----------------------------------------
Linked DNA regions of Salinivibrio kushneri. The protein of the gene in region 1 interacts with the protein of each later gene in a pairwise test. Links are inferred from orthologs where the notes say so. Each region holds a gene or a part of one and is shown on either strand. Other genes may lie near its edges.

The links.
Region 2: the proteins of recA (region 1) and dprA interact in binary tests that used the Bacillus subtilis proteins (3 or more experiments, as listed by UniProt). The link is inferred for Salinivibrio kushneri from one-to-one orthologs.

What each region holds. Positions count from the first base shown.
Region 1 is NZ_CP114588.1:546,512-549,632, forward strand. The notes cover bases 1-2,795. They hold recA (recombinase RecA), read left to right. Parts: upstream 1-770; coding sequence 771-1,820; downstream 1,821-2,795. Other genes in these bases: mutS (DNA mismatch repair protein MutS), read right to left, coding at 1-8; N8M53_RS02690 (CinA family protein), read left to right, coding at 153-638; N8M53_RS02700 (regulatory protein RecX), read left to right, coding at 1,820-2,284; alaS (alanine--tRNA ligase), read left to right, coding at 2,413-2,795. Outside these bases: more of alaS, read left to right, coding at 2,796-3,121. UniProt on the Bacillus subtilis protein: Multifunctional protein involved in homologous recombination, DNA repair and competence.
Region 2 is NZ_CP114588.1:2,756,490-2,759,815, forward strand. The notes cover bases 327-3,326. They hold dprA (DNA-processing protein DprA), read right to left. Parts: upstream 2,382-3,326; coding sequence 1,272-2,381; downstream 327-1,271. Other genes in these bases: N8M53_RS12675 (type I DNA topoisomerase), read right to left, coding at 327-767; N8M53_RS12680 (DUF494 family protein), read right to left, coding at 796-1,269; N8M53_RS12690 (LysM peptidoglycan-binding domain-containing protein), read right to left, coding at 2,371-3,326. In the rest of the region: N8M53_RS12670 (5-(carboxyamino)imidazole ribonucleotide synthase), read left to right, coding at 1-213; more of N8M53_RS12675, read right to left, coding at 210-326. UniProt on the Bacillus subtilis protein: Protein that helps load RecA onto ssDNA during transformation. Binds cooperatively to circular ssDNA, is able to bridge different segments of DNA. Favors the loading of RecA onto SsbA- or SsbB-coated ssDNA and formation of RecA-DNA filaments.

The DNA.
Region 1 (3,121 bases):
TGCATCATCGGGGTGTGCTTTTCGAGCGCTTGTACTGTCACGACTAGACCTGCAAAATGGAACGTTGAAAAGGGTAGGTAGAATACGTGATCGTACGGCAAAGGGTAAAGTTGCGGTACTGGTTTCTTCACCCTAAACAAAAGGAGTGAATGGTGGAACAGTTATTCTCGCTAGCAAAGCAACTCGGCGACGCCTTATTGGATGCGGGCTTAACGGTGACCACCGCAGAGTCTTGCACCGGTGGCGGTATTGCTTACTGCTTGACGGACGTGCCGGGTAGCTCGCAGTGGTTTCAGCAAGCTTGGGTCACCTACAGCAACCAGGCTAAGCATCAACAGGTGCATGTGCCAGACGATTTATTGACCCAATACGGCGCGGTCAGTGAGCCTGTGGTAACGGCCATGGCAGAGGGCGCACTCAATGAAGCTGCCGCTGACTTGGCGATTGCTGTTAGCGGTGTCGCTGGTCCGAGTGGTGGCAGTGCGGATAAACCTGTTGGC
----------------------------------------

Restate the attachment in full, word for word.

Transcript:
Linked DNA regions of Salinivibrio kushneri. The protein of the gene in region 1 interacts with the protein of each later gene in a pairwise test. Links are inferred from orthologs where the notes say so. Each region holds a gene or a part of one and is shown on either strand. Other genes may lie near its edges.

The links.
Region 2: the proteins of recA (region 1) and dprA interact in binary tests that used the Bacillus subtilis proteins (3 or more experiments, as listed by UniProt). The link is inferred for Salinivibrio kushneri from one-to-one orthologs.

What each region holds. Positions count from the first base shown.
Region 1 is NZ_CP114588.1:546,512-549,632, forward strand. The notes cover bases 1-2,795. They hold recA (recombinase RecA), read left to right. Parts: upstream 1-770; coding sequence 771-1,820; downstream 1,821-2,795. Other genes in these bases: mutS (DNA mismatch repair protein MutS), read right to left, coding at 1-8; N8M53_RS02690 (CinA family protein), read left to right, coding at 153-638; N8M53_RS02700 (regulatory protein RecX), read left to right, coding at 1,820-2,284; alaS (alanine--tRNA ligase), read left to right, coding at 2,413-2,795. Outside these bases: more of alaS, read left to right, coding at 2,796-3,121. UniProt on the Bacillus subtilis protein: Multifunctional protein involved in homologous recombination, DNA repair and competence.
Region 2 is NZ_CP114588.1:2,756,490-2,759,815, forward strand. The notes cover bases 327-3,326. They hold dprA (DNA-processing protein DprA), read right to left. Parts: upstream 2,382-3,326; coding sequence 1,272-2,381; downstream 327-1,271. Other genes in these bases: N8M53_RS12675 (type I DNA topoisomerase), read right to left, coding at 327-767; N8M53_RS12680 (DUF494 family protein), read right to left, coding at 796-1,269; N8M53_RS12690 (LysM peptidoglycan-binding domain-containing protein), read right to left, coding at 2,371-3,326. In the rest of the region: N8M53_RS12670 (5-(carboxyamino)imidazole ribonucleotide synthase), read left to right, coding at 1-213; more of N8M53_RS12675, read right to left, coding at 210-326. UniProt on the Bacillus subtilis protein: Protein that helps load RecA onto ssDNA during transformation. Binds cooperatively to circular ssDNA, is able to bridge different segments of DNA. Favors the loading of RecA onto SsbA- or SsbB-coated ssDNA and formation of RecA-DNA filaments.

The DNA.
Region 1 (3,121 bases):
TGCATCATCGGGGTGTGCTTTTCGAGCGCTTGTACTGTCACGACTAGACCTGCAAAATGGAACGTTGAAAAGGGTAGGTAGAATACGTGATCGTACGGCAAAGGGTAAAGTTGCGGTACTGGTTTCTTCACCCTAAACAAAAGGAGTGAATGGTGGAACAGTTATTCTCGCTAGCAAAGCAACTCGGCGACGCCTTATTGGATGCGGGCTTAACGGTGACCACCGCAGAGTCTTGCACCGGTGGCGGTATTGCTTACTGCTTGACGGACGTGCCGGGTAGCTCGCAGTGGTTTCAGCAAGCTTGGGTCACCTACAGCAACCAGGCTAAGCATCAACAGGTGCATGTGCCAGACGATTTATTGACCCAATACGGCGCGGTCAGTGAGCCTGTGGTAACGGCCATGGCAGAGGGCGCACTCAATGAAGCTGCCGCTGACTTGGCGATTGCTGTTAGCGGTGTCGCTGGTCCGAGTGGTGGCAGTGCGGATAAACCTGTTGGC